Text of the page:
I have. More than once. Over several years.

For me, the first enticement came from that eye-catching structure on the north, Geese in Fight.

It’s considered Sculpture #1. Structurally as well artistically, artist Gary Greff’s design is impressive and deceptive.  It’s larger than you think, over 100 feet tall.  Geese that are 5 or 6 feet big pass in front of sun rays, hillsides and a great “eye.”

Like most people, I buzz by it more than I stop.  It’s a good place to stop on my way to or from Dickinson.  There’s a parking lot and room to get out and stretch your legs, so I do — sometimes when the dog is with me to let him get out of the pickup for a while. Or on a summer motorcycle cruise we’ll stop with fellow riders.

Sidehack Mary's rig is dwarfed by the giant sculpture

Sidehack Mary’s rig is dwarfed by the giant sculpture


This is how most drivers cross North Dakota see deer, running across the highway, jumping the fence. TomMN’s blog includes this pic. You can see his blog at

And those grasshoppers…the scourge of the prairie.  Bikers from the old days will tell you how they rode across North Dakota in August and at the end of the day, their shins were bruised from the biggest devils…but they weren’t this big.

mike-mary-grasshoppers-2Still, the rascals look to me like they need a little wrangling and riding.  So, on occasion, that’s what I will do, just to keep them in line, you understand.  I don’t win any buckles or anything.  I make sure they don’t get away and I use my best bronco riding techniques to stay on.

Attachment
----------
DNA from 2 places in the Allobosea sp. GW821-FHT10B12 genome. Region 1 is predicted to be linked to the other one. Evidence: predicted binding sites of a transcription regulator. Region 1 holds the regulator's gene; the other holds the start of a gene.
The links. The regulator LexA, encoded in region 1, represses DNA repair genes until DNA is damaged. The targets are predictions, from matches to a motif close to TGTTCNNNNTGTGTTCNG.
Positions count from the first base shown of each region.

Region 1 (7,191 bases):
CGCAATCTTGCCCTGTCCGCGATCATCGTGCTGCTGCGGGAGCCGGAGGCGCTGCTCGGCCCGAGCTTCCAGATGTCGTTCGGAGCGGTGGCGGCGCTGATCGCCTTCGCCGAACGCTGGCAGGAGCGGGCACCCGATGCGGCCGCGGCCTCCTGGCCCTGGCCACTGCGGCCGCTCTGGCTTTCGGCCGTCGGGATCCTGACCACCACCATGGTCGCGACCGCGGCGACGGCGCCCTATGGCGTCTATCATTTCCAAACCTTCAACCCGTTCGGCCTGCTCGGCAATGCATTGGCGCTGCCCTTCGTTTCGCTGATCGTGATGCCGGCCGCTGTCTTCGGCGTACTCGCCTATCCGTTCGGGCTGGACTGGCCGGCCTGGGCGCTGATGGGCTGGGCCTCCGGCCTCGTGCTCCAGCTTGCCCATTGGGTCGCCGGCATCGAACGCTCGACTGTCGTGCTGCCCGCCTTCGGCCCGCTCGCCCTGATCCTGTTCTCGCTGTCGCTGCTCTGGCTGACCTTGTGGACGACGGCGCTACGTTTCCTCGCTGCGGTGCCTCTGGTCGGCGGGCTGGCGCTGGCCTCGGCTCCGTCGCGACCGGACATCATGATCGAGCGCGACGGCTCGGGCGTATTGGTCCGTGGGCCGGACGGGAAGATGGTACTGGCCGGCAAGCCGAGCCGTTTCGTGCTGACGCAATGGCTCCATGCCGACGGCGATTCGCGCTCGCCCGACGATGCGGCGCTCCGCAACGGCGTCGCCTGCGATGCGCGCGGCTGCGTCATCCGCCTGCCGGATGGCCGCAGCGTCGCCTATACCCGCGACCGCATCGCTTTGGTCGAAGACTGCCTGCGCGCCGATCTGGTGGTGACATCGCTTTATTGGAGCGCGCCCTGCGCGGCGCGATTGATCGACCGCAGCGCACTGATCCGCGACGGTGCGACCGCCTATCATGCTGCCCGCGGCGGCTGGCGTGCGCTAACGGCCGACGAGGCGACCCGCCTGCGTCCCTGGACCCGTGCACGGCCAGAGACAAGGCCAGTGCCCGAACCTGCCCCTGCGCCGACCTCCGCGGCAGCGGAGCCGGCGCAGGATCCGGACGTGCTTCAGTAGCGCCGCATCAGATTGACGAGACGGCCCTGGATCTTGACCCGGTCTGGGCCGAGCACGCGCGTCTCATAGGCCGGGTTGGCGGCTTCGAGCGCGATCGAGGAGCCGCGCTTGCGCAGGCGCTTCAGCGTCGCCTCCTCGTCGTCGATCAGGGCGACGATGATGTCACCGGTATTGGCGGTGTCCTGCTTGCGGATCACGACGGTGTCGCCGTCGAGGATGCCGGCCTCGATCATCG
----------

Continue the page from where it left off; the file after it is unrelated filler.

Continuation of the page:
They look fearsome, but a calm head and a steady hand is all it takes to bring one under control and ride it to the sunset.

Ride. Ride the um, grasshopper

Ride. Ride the tiger…er um, grasshopper

Down the road a ways, things get a little fishy.  I couldn’t begin to design something so realistic, but I can sure admire it. I’d hate to be the fisherman in the boat above all these monsters, but he’s up there.  I’m glad it’s him and not me.enchanted-highway-fish

After you've slid out of the boat wreck watch out you'r not swallowed by a walleye -- bikers need not worry.

After you’ve slid out of the boat wreck watch out you’re not swallowed by a walleye — bikers need not worry.



Don’t stand under the back end…the “plop” may be more than you expect












The 32 mile stretch has a stop near the north end at the quaint, protected, sheltered little village of Gladstone, or you can keep going all the way to Regent, at the end of the line. It’s where Gary Greff makes his sculptures and is working on his next one, a knight in not-so-shiny armor.

The last time I visited the Enchanted Highway, fall of 2016, I got to the south end in time for one of North Dakota’s legendary sunsets.  In my mind, I removed the highways, the ranches, the signs of civilization and could imagine how rough it must have been to cross this region in a real stagecoach, not a plywood replica.  In fact, the Mandan to Deadwood stage did pass near here. What a ride!enchanted-highway-stagecoach-sunset-sig-small